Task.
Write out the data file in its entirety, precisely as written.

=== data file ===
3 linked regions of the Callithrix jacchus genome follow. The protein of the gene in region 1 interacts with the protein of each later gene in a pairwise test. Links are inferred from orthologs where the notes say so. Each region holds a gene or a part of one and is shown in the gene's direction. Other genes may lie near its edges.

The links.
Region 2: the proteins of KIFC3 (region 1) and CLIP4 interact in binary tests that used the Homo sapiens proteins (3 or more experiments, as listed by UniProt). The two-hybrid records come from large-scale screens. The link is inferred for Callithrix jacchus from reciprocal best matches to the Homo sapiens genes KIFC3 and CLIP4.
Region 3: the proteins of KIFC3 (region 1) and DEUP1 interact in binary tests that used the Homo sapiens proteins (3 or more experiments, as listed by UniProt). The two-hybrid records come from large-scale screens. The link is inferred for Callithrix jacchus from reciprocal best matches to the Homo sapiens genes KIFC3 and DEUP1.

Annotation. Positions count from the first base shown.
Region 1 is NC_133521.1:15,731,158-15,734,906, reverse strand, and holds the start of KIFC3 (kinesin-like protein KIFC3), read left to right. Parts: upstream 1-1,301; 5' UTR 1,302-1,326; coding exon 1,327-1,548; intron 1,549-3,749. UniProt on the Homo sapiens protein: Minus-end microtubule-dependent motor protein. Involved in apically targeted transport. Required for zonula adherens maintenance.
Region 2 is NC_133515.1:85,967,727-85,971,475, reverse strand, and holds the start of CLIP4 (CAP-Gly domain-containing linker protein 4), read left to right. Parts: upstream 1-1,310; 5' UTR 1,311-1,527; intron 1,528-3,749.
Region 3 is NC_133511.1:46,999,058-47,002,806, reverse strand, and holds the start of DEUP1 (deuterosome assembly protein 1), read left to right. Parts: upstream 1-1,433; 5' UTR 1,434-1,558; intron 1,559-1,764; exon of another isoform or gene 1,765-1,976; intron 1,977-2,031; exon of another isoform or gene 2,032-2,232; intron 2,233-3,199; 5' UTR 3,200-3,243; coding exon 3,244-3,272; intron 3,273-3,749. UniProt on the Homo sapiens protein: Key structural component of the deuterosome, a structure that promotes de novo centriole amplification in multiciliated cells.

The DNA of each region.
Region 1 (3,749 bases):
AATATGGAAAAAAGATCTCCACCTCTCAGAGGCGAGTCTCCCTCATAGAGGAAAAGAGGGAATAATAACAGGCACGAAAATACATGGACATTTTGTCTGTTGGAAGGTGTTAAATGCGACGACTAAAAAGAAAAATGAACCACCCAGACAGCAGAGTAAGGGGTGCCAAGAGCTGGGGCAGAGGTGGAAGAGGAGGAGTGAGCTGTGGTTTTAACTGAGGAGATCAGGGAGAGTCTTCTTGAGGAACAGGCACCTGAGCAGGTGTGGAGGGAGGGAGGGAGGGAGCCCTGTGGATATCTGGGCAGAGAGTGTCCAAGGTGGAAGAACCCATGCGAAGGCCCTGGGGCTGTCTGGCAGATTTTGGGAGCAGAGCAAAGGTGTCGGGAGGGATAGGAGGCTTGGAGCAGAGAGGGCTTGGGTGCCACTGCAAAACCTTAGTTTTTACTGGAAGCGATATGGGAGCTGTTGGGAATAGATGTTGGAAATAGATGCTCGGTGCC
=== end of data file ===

3 linked regions of the Callithrix jacchus genome follow. The protein of the gene in region 1 interacts with the protein of each later gene in a pairwise test. Links are inferred from orthologs where the notes say so. Each region holds a gene or a part of one and is shown in the gene's direction. Other genes may lie near its edges.

The links.
Region 2: the proteins of KIFC3 (region 1) and CLIP4 interact in binary tests that used the Homo sapiens proteins (3 or more experiments, as listed by UniProt). The two-hybrid records come from large-scale screens. The link is inferred for Callithrix jacchus from reciprocal best matches to the Homo sapiens genes KIFC3 and CLIP4.
Region 3: the proteins of KIFC3 (region 1) and DEUP1 interact in binary tests that used the Homo sapiens proteins (3 or more experiments, as listed by UniProt). The two-hybrid records come from large-scale screens. The link is inferred for Callithrix jacchus from reciprocal best matches to the Homo sapiens genes KIFC3 and DEUP1.

Annotation. Positions count from the first base shown.
Region 1 is NC_133521.1:15,731,158-15,734,906, reverse strand, and holds the start of KIFC3 (kinesin-like protein KIFC3), read left to right. Parts: upstream 1-1,301; 5' UTR 1,302-1,326; coding exon 1,327-1,548; intron 1,549-3,749. UniProt on the Homo sapiens protein: Minus-end microtubule-dependent motor protein. Involved in apically targeted transport. Required for zonula adherens maintenance.
Region 2 is NC_133515.1:85,967,727-85,971,475, reverse strand, and holds the start of CLIP4 (CAP-Gly domain-containing linker protein 4), read left to right. Parts: upstream 1-1,310; 5' UTR 1,311-1,527; intron 1,528-3,749.
Region 3 is NC_133511.1:46,999,058-47,002,806, reverse strand, and holds the start of DEUP1 (deuterosome assembly protein 1), read left to right. Parts: upstream 1-1,433; 5' UTR 1,434-1,558; intron 1,559-1,764; exon of another isoform or gene 1,765-1,976; intron 1,977-2,031; exon of another isoform or gene 2,032-2,232; intron 2,233-3,199; 5' UTR 3,200-3,243; coding exon 3,244-3,272; intron 3,273-3,749. UniProt on the Homo sapiens protein: Key structural component of the deuterosome, a structure that promotes de novo centriole amplification in multiciliated cells.

The DNA of each region.
Region 1 (3,749 bases):
AATATGGAAAAAAGATCTCCACCTCTCAGAGGCGAGTCTCCCTCATAGAGGAAAAGAGGGAATAATAACAGGCACGAAAATACATGGACATTTTGTCTGTTGGAAGGTGTTAAATGCGACGACTAAAAAGAAAAATGAACCACCCAGACAGCAGAGTAAGGGGTGCCAAGAGCTGGGGCAGAGGTGGAAGAGGAGGAGTGAGCTGTGGTTTTAACTGAGGAGATCAGGGAGAGTCTTCTTGAGGAACAGGCACCTGAGCAGGTGTGGAGGGAGGGAGGGAGGGAGCCCTGTGGATATCTGGGCAGAGAGTGTCCAAGGTGGAAGAACCCATGCGAAGGCCCTGGGGCTGTCTGGCAGATTTTGGGAGCAGAGCAAAGGTGTCGGGAGGGATAGGAGGCTTGGAGCAGAGAGGGCTTGGGTGCCACTGCAAAACCTTAGTTTTTACTGGAAGCGATATGGGAGCTGTTGGGAATAGATGTTGGAAATAGATGCTCGGTGCC